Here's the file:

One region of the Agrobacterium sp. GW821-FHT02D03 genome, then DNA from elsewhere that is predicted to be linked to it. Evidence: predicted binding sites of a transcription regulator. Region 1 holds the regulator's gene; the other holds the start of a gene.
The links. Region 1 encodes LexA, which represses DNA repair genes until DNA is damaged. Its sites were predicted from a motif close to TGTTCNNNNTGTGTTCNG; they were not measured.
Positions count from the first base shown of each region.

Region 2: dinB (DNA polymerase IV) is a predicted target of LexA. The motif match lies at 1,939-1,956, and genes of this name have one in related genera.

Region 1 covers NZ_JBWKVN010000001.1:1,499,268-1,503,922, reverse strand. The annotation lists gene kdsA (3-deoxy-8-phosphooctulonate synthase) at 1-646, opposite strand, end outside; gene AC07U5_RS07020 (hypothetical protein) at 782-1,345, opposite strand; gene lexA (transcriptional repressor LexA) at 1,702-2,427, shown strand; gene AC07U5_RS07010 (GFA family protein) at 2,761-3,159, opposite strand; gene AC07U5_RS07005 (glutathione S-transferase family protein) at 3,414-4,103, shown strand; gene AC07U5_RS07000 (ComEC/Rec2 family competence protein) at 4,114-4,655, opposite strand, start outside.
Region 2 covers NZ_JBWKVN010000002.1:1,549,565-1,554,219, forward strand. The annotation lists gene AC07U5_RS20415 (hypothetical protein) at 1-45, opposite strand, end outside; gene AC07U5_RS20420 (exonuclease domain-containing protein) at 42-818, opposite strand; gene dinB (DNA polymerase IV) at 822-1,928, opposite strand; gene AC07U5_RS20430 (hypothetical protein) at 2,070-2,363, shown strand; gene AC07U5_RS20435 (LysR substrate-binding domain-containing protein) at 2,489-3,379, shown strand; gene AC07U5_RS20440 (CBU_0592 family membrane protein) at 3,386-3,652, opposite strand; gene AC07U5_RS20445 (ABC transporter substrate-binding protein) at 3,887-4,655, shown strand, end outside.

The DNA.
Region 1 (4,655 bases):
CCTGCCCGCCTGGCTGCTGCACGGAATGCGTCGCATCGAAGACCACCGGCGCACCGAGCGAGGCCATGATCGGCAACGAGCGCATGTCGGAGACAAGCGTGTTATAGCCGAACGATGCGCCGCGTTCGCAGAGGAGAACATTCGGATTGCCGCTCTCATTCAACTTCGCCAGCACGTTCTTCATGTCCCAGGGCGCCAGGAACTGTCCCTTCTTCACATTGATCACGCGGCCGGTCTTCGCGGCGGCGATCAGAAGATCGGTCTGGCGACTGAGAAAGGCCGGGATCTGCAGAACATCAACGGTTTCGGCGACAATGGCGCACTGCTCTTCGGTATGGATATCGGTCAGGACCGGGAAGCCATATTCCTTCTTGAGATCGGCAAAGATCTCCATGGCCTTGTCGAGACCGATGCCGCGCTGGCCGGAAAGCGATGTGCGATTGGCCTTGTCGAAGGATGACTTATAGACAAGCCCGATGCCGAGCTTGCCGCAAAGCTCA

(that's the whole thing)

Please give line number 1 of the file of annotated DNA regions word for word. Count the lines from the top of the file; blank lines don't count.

One region of the Agrobacterium sp. GW821-FHT02D03 genome, then DNA from elsewhere that is predicted to be linked to it. Evidence: predicted binding sites of a transcription regulator. Region 1 holds the regulator's gene; the other holds the start of a gene.